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A “view” from the courtroom: Justice Gorsuch’s first opinion

There was much speculation that Justice Neil Gorsuch would be assigned at least one opinion from the 13 cases of the court’s April sitting, which began one week after he took his oaths to join the court on April 10.

The court takes the bench this morning, with Justices Stephen Breyer and Samuel Alito absent, and we have our answer.

Chief Justice John Roberts says, “In case number 16-349, Henson versus Santander Consumer USA, Justice Gorsuch has his first opinion for the court.”

“Thank you, chief,” Gorsuch says. He leans forward to deliver an opinion holding that a company may collect debts that it purchased for its own account, like Santander did here, without triggering the statutory definition of a “debt collector.”

He doesn’t repeat the snappy first line of his written opinion, about the “disruptive dinnertime calls, downright deceit, and more besides” that “drew Congress’s eye to the debt collection industry.”

He does mention that everyone agrees that the term “debt collector” under the Fair Debt Collection Practices Act “embraces the repo man.” But this case is about whether those who purchase debt and try to collect if for themselves are covered by the act. The district court, and the U.S. Court of Appeals for the 4th Circuit, ruled for consumer-finance company Santander.

Gorsuch is soon delivering a grammar lesson drawn from the briefs. He notes that the federal statute defines debt collectors to include those who regularly seek to collect debts “owed … another.” And by its plain terms that language focuses on third-party collection agents working for a debt owner—not on a debt owner seeking to collect debts for itself.

He discusses the petitioners’ argument that “owed” is the past participle of “to owe” and thus embraces many debt purchasers like Santander that collect purchased debts because they necessarily seek to collect debts previously owed to another.

But that does not follow as a matter of good grammar, let alone ordinary meaning, Gorsuch says. Past participles like “owed” are routinely used as adjectives to describe the present state of a thing. He mentions an example from among several in his written opinion: “The burnt toast is inedible.”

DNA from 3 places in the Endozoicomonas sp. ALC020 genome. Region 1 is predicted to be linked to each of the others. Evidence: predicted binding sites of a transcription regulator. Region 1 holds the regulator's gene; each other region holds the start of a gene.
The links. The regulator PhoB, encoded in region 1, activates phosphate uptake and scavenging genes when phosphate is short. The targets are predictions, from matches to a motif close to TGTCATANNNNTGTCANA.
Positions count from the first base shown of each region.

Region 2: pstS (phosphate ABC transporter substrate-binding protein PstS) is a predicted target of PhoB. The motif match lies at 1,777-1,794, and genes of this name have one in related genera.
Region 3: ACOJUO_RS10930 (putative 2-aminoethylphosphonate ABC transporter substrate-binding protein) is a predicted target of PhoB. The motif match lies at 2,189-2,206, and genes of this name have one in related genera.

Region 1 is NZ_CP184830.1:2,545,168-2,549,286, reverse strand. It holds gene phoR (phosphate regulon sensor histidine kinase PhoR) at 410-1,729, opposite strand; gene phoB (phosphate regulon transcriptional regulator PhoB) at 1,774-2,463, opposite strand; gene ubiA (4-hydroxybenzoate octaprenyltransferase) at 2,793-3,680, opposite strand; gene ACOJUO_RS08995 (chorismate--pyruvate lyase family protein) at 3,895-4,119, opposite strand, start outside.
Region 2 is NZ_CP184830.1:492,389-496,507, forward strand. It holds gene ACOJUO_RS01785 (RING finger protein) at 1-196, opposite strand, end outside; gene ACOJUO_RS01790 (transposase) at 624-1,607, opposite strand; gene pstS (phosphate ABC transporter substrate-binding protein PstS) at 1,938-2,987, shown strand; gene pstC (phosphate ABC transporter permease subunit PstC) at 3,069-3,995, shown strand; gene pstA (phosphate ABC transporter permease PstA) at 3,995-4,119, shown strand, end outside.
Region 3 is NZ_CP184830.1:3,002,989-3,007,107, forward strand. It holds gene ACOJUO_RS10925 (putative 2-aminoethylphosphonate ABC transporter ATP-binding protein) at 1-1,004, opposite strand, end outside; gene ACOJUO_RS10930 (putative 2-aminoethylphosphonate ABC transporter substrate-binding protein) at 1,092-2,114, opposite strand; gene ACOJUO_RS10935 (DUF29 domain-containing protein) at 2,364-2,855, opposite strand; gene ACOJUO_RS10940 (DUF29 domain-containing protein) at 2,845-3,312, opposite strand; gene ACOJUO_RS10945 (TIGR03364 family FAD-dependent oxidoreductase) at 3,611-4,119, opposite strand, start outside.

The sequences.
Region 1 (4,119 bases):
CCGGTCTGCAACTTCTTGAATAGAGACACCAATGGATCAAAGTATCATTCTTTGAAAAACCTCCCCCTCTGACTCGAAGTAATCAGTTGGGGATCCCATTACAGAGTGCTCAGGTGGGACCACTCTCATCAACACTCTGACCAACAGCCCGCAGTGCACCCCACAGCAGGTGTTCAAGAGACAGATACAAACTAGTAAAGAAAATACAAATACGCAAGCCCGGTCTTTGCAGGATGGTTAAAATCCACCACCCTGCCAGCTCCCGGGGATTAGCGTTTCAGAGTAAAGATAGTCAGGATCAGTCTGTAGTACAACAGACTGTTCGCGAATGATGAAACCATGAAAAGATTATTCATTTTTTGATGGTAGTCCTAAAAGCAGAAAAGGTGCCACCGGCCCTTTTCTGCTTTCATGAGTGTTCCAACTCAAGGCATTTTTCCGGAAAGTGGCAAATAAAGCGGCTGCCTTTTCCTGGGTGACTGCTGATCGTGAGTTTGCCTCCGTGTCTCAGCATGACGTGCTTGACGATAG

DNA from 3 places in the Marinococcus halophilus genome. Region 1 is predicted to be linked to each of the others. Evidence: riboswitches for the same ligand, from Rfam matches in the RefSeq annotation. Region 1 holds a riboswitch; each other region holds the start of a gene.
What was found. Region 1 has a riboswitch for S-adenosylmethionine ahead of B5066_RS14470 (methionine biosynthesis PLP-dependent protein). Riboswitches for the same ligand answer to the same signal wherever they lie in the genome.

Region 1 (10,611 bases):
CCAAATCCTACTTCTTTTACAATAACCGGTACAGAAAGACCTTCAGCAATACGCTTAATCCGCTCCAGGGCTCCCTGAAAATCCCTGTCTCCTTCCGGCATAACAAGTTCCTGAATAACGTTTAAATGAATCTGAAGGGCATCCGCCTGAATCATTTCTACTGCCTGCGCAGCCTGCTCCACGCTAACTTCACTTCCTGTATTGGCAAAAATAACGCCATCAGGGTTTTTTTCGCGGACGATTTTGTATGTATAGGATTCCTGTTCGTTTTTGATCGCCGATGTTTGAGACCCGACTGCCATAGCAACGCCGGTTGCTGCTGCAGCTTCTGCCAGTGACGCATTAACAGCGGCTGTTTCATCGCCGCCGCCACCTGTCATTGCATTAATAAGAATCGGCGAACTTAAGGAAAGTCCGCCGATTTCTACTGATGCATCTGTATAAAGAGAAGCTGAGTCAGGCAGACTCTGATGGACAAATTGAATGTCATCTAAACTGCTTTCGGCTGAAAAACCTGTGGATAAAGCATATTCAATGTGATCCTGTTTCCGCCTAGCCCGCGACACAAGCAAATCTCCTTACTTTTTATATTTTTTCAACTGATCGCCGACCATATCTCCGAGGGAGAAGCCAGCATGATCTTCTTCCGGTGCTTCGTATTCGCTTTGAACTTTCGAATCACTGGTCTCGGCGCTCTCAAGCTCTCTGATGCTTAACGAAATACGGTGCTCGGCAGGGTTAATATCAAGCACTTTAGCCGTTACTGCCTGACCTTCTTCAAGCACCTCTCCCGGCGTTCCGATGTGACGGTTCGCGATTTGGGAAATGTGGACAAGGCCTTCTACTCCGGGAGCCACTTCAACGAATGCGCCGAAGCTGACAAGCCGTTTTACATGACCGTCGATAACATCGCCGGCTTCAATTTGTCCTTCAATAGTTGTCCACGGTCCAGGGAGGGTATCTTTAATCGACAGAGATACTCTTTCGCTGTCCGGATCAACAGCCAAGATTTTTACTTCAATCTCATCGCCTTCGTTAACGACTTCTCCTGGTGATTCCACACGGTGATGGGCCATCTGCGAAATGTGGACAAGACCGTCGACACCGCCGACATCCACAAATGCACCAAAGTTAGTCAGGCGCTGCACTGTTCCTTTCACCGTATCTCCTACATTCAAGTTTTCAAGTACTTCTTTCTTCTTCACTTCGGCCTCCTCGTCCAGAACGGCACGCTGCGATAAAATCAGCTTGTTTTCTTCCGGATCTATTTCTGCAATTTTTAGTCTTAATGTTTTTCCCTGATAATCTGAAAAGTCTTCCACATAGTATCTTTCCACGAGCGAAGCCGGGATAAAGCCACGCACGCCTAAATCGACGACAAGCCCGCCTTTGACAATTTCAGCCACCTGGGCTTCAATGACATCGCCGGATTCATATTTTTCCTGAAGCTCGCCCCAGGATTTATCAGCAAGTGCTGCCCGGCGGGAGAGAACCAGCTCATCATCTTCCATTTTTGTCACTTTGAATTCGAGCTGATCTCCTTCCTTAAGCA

Gorsuch moves on to some of the petitioners’ policy arguments that Congress passed the statute in large part to add new incentives for independent debt collectors to treat consumers well. “It is not this court’s role to rewrite” a constitutionally valid statutory text based on speculation about how Congress might have intended to address the burgeoning business of purchasing defaulted debt.

Gorsuch concludes by saying “The judgment is affirmed.” He neglects to announce the voting lineup, although those of us in the courtroom, without the opinion yet in hand, presume that the vote is unanimous simply because he didn’t announce any concurrences or dissents. We are correct.

Justice Ruth Bader Ginsburg is up next with two opinions. She appears to be wearing her “majority opinion jabot,” a large, gold-colored number.

Over the weekend in Washington, we spotted a man wearing a tribute to the Notorious R.B.G., complete with gray wig pulled tightly back into a bun, glasses similar to the justice’s, a judicial robe (not sure if it was polyester or not), and a makeshift jabot. The only off note was the man’s blue sneakers. That, and his five o’clock shadow.

The real R.B.G. delivers the opinion in Microsoft Corp. v. Baker, about federal appeals court review of an order denying class certification. The case stems from a putative class action by a group of owners unhappy with a design defect in Microsoft’s game console. Even from the bench, Ginsburg tosses off the name “Xbox 360” as if she’s had one of her own for years.